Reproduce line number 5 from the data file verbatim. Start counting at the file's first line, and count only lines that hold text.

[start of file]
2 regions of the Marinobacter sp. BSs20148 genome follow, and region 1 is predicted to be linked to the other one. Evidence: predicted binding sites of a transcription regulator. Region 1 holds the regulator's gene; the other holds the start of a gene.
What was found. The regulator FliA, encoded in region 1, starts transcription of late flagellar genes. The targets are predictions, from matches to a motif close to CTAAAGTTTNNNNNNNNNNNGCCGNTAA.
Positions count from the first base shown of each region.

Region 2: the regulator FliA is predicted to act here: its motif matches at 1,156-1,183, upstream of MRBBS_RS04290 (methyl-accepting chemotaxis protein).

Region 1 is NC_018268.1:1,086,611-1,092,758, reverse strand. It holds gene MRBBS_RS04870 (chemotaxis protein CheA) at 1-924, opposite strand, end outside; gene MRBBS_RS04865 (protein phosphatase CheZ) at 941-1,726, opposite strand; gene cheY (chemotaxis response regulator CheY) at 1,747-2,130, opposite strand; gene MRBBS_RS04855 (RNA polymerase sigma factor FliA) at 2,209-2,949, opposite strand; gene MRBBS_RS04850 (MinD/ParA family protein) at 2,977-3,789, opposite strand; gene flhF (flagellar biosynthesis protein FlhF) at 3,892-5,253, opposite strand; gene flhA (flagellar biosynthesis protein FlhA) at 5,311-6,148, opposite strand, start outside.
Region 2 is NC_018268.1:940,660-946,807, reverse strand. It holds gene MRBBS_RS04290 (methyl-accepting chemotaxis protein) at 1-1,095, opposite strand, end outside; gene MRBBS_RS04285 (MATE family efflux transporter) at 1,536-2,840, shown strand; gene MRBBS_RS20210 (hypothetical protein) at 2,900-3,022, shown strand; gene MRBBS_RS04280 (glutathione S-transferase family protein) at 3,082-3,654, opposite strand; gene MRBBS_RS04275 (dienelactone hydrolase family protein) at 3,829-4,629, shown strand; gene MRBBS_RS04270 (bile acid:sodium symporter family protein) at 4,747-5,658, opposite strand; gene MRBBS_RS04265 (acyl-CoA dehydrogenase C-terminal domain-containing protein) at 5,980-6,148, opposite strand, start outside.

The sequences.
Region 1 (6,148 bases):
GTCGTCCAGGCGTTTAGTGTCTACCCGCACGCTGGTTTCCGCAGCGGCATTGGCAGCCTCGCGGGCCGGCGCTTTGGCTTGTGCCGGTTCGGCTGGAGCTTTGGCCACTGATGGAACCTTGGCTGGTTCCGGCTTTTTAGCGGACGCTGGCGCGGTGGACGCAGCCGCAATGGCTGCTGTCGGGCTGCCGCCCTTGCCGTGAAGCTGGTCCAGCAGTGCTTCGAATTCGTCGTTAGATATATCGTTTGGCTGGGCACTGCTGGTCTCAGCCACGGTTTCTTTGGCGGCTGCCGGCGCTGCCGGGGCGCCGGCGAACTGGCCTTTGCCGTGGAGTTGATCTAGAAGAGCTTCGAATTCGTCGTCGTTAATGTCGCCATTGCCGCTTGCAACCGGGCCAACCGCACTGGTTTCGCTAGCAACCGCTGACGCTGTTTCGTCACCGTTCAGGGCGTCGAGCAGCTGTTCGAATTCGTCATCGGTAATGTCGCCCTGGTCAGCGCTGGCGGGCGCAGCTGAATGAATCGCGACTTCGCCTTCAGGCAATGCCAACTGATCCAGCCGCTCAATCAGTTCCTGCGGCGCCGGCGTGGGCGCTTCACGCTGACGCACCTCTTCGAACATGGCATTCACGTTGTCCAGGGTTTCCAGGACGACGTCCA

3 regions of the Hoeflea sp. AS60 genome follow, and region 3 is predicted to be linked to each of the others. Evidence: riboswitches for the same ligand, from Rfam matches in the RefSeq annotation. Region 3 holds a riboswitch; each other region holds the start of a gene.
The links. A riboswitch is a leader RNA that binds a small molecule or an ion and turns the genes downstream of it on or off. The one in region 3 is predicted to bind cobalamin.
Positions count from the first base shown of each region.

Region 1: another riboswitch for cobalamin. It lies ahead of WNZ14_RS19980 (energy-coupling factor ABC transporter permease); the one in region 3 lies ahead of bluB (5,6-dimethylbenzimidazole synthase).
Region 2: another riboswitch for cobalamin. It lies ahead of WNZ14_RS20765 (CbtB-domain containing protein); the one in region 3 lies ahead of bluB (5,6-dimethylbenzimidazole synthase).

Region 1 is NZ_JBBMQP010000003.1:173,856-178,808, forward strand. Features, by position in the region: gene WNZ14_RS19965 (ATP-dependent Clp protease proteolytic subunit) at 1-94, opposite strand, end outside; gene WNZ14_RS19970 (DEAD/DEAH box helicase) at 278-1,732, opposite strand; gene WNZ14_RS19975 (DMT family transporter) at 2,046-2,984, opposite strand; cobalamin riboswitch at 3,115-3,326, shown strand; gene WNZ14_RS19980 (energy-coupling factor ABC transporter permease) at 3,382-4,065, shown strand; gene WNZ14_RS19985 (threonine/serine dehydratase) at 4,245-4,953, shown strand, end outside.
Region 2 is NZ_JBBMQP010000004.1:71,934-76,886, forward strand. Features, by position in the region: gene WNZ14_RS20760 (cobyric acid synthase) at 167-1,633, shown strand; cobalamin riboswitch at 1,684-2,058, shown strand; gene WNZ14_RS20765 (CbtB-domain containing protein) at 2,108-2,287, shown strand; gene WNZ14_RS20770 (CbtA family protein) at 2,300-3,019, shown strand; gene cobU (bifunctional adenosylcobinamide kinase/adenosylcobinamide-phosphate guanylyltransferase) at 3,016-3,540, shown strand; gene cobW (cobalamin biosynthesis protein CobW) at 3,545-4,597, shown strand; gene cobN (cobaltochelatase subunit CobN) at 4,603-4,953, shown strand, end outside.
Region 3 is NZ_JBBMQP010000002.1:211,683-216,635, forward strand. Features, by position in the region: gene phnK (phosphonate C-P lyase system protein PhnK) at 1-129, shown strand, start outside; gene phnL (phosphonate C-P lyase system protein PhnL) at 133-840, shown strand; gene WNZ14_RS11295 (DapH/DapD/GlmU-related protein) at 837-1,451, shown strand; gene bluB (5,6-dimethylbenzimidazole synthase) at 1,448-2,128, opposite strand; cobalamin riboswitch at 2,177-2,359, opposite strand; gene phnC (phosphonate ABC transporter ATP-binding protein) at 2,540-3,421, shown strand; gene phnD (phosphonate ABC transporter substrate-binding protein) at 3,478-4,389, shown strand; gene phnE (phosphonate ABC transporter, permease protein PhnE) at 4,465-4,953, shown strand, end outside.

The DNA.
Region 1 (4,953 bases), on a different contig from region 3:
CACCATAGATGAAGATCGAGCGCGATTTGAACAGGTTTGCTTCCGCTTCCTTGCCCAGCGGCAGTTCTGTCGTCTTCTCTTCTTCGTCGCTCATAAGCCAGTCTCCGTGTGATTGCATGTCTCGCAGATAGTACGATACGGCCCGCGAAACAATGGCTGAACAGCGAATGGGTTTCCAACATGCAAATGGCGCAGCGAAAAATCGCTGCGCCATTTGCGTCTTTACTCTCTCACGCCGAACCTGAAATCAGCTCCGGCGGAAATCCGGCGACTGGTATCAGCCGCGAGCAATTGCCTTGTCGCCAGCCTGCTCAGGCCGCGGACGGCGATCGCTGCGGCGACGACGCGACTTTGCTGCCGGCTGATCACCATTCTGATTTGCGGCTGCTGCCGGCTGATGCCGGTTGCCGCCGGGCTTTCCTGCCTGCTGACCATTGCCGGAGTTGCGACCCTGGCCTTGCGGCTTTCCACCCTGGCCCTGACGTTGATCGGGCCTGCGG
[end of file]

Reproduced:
Region 1 is NC_018268.1:1,086,611-1,092,758, reverse strand. It holds gene MRBBS_RS04870 (chemotaxis protein CheA) at 1-924, opposite strand, end outside; gene MRBBS_RS04865 (protein phosphatase CheZ) at 941-1,726, opposite strand; gene cheY (chemotaxis response regulator CheY) at 1,747-2,130, opposite strand; gene MRBBS_RS04855 (RNA polymerase sigma factor FliA) at 2,209-2,949, opposite strand; gene MRBBS_RS04850 (MinD/ParA family protein) at 2,977-3,789, opposite strand; gene flhF (flagellar biosynthesis protein FlhF) at 3,892-5,253, opposite strand; gene flhA (flagellar biosynthesis protein FlhA) at 5,311-6,148, opposite strand, start outside.